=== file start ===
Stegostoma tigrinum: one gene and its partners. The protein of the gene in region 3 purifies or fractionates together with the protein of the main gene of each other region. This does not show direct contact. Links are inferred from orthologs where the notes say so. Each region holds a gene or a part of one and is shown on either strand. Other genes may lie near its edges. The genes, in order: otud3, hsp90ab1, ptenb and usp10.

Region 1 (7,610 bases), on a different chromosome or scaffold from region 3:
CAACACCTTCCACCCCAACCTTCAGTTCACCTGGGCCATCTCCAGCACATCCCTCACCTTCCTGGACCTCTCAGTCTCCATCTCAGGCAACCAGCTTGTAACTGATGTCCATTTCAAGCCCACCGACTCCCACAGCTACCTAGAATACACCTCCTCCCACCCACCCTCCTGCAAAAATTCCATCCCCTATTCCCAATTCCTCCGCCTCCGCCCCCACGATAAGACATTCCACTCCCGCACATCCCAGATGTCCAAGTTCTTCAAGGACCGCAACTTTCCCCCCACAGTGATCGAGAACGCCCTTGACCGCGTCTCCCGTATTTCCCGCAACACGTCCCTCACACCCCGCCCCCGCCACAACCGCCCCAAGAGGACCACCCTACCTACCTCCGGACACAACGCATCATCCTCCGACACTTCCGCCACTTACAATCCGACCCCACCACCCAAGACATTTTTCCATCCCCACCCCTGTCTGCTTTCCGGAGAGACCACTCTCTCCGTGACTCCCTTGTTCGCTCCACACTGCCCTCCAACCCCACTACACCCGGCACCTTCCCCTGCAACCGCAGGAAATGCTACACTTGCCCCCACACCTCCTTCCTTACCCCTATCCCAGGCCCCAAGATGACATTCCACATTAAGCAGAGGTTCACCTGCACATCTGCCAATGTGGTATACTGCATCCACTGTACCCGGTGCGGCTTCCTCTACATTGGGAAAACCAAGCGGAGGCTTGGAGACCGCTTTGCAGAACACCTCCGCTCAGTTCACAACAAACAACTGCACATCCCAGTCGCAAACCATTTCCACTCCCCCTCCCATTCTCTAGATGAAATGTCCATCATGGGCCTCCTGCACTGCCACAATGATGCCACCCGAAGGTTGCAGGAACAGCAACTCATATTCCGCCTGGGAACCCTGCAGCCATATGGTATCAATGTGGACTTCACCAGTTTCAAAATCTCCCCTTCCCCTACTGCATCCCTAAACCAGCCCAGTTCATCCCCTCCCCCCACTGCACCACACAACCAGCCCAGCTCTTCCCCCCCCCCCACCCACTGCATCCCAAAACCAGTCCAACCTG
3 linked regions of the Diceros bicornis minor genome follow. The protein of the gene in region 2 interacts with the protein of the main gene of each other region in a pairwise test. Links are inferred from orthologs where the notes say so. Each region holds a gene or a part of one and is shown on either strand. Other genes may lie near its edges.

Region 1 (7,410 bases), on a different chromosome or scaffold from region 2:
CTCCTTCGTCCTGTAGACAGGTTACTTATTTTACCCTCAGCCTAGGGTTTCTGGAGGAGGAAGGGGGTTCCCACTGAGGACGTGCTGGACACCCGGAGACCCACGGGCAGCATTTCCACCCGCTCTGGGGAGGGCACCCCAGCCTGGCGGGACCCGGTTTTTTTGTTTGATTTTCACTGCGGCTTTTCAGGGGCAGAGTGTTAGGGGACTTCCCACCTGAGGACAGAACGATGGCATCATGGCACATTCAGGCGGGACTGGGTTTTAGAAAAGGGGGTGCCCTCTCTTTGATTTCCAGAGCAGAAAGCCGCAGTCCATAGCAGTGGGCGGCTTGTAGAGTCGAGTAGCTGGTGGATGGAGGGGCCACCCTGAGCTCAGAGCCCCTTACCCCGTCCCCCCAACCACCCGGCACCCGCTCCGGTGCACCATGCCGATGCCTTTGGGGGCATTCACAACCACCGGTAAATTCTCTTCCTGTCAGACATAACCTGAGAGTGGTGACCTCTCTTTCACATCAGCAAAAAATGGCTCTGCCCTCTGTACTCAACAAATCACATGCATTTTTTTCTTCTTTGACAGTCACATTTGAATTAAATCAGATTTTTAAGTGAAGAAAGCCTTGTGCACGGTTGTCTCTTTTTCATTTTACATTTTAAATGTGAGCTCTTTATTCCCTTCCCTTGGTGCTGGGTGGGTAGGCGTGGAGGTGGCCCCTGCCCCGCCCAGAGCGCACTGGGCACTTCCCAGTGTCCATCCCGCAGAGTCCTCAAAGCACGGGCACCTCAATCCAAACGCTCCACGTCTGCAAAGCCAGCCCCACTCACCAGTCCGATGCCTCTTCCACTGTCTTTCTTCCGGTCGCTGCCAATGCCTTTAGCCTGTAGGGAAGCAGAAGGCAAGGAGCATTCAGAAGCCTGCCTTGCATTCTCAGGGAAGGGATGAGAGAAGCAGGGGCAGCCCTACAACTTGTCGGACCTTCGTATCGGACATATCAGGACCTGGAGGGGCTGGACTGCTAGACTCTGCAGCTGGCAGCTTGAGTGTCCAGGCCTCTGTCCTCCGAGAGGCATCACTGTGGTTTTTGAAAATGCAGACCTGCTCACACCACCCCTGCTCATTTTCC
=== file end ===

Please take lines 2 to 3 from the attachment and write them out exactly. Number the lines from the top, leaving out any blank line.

Region 1 (7,610 bases), on a different chromosome or scaffold from region 3:
CAACACCTTCCACCCCAACCTTCAGTTCACCTGGGCCATCTCCAGCACATCCCTCACCTTCCTGGACCTCTCAGTCTCCATCTCAGGCAACCAGCTTGTAACTGATGTCCATTTCAAGCCCACCGACTCCCACAGCTACCTAGAATACACCTCCTCCCACCCACCCTCCTGCAAAAATTCCATCCCCTATTCCCAATTCCTCCGCCTCCGCCCCCACGATAAGACATTCCACTCCCGCACATCCCAGATGTCCAAGTTCTTCAAGGACCGCAACTTTCCCCCCACAGTGATCGAGAACGCCCTTGACCGCGTCTCCCGTATTTCCCGCAACACGTCCCTCACACCCCGCCCCCGCCACAACCGCCCCAAGAGGACCACCCTACCTACCTCCGGACACAACGCATCATCCTCCGACACTTCCGCCACTTACAATCCGACCCCACCACCCAAGACATTTTTCCATCCCCACCCCTGTCTGCTTTCCGGAGAGACCACTCTCTCCGTGACTCCCTTGTTCGCTCCACACTGCCCTCCAACCCCACTACACCCGGCACCTTCCCCTGCAACCGCAGGAAATGCTACACTTGCCCCCACACCTCCTTCCTTACCCCTATCCCAGGCCCCAAGATGACATTCCACATTAAGCAGAGGTTCACCTGCACATCTGCCAATGTGGTATACTGCATCCACTGTACCCGGTGCGGCTTCCTCTACATTGGGAAAACCAAGCGGAGGCTTGGAGACCGCTTTGCAGAACACCTCCGCTCAGTTCACAACAAACAACTGCACATCCCAGTCGCAAACCATTTCCACTCCCCCTCCCATTCTCTAGATGAAATGTCCATCATGGGCCTCCTGCACTGCCACAATGATGCCACCCGAAGGTTGCAGGAACAGCAACTCATATTCCGCCTGGGAACCCTGCAGCCATATGGTATCAATGTGGACTTCACCAGTTTCAAAATCTCCCCTTCCCCTACTGCATCCCTAAACCAGCCCAGTTCATCCCCTCCCCCCACTGCACCACACAACCAGCCCAGCTCTTCCCCCCCCCCCACCCACTGCATCCCAAAACCAGTCCAACCTG